Keeping the Navy's Peacoat Is Not a Matter of National Security
Last August the Navy announced that it's phasing out the classic, navy blue peacoat, a button-up woolen garment that has changed little for centuries, and will switch to a synthetic parka, color black, made in Puerto Rico. The move makes sense. The new parka is light, modern, protects against the elements, and will be cheaper to make once volume production begins, Lieutenant Jessica Anderson, a spokesperson for the chief of naval personnel, told the Providence Journal this year.
Somebody in Congress isn't happy, though. The House Armed Services Committee's Readiness Subcommittee wants the Navy to explain itself and issued a formal question. "The committee is concerned this decision was made without considering upgrades or alternatives to the traditional peacoat or the impact to the nation's domestic textile industrial base," says proposed language, which the readiness subcommittee approved on June 22 and sent to the entire committee.
The language tiptoes up to declaring the peacoat a matter of national security: "As the Department of the Navy works to streamline military uniforms, the committee notes the importance of a stable domestic textile industrial base to produce garments such as these and encourages the Department to take into consideration, when making decisions about uniform changes, such an impact upon the domestic textile industrial base, including the small businesses that provide critical contributions."
Taxpayers for Common Sense spotted the language this week and pointed it out to me, having read my recent article about how national security can sometimes be invoked as an excuse for protectionism. Stephen Ellis, vice president of the organization, said in an interview, "We think that basically the men and women in uniform deserve the best product for the best price, no matter where it is made. It doesn’t have to be a domestic supplier, unless you’re really talking about supercomputers."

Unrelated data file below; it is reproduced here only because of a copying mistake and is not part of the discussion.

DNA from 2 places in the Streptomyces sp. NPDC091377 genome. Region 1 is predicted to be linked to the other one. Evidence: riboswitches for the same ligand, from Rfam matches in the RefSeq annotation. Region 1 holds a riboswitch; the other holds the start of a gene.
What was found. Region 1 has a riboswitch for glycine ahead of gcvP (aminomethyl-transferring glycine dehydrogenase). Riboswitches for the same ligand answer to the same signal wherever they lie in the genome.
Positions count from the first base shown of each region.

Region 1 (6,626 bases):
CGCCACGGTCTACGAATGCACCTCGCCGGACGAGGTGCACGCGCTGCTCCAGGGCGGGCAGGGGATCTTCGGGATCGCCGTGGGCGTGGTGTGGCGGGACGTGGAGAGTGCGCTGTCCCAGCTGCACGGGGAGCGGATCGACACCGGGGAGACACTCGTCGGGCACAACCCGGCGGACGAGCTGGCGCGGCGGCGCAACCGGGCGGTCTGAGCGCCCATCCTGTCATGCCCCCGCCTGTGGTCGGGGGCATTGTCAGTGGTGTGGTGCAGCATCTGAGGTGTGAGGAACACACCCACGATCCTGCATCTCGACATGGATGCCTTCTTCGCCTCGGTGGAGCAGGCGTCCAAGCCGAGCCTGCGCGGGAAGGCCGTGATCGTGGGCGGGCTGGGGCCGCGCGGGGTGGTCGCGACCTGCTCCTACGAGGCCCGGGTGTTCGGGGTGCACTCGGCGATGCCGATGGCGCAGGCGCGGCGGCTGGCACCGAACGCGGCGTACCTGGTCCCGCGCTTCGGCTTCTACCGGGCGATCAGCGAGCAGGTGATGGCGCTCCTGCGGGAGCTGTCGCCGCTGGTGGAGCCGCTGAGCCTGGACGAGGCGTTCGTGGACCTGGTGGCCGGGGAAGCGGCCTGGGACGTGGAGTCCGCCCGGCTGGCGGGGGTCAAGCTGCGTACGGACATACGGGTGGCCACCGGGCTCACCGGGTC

The synthetic parka will be phased in ,starting in October 2018, and will become mandatory in October 2020. Sailors can still wear peacoats if they want, but they'll have to use their own money. That's a blow to the coats' maker, Sterlingwear of Boston in East Boston, Mass., as well as the woolen mills that supply it, Northwest Woolen Mills in Woonsocket, R.I., and American Woolen Co. of Stafford Springs, Conn., not to mention American sheep ranchers. "Navy’s decision to abandon iconic pea coat is a blow to the sheep industry," read a March headline in Tri-State Livestock News.
Northwest Woolen Mills' parent company, Brickle Group, tried to persuade the Navy that eliminating the peacoat from sailors' sea bags would harm the profitability of all the companies in the supply chain and jeopardize or drive up the price of other woolen products that they supply to the armed forces, including berets, gloves, sweaters, and blankets, President Max Brickle told me today. "Someone has to raise the red flag," he says.
That leaves open the question of whether America's fighting forces truly need woolen garments. And if they do, whether they have to be made in the U.S. The Berry Amendment requires uniforms to be made entirely in the U.S. "We support the Berry Amendment," Brickle said. If another country supplied American uniforms and war broke out with it or one of its allies, Brickle said, "all it would have to do is stop those container ships from coming here."
The problem is that goods from U.S. manufacturers, sheltered from competition, can sometimes be high-priced and low-tech. "It’s like a set piece from a bygone era," the Boston Globe wrote in 2014 after a visit to Sterlingwear of Boston's factory floor. (The synthetic parka will be produced by Propper, a military supplier headquartered in St. Louis, at its plant in Puerto Rico.)
The language asking for an explanation from the Navy was included in the chairman's mark, which is submitted to the subcommittee jointly by its Republican chairman, Robert Wittman of Virginia, and its top Democrat, Madeleine Bordallo of Guam. If adopted by Congress, it becomes part of the National Defense Authorization Act, the annual legislation that finances the Pentagon.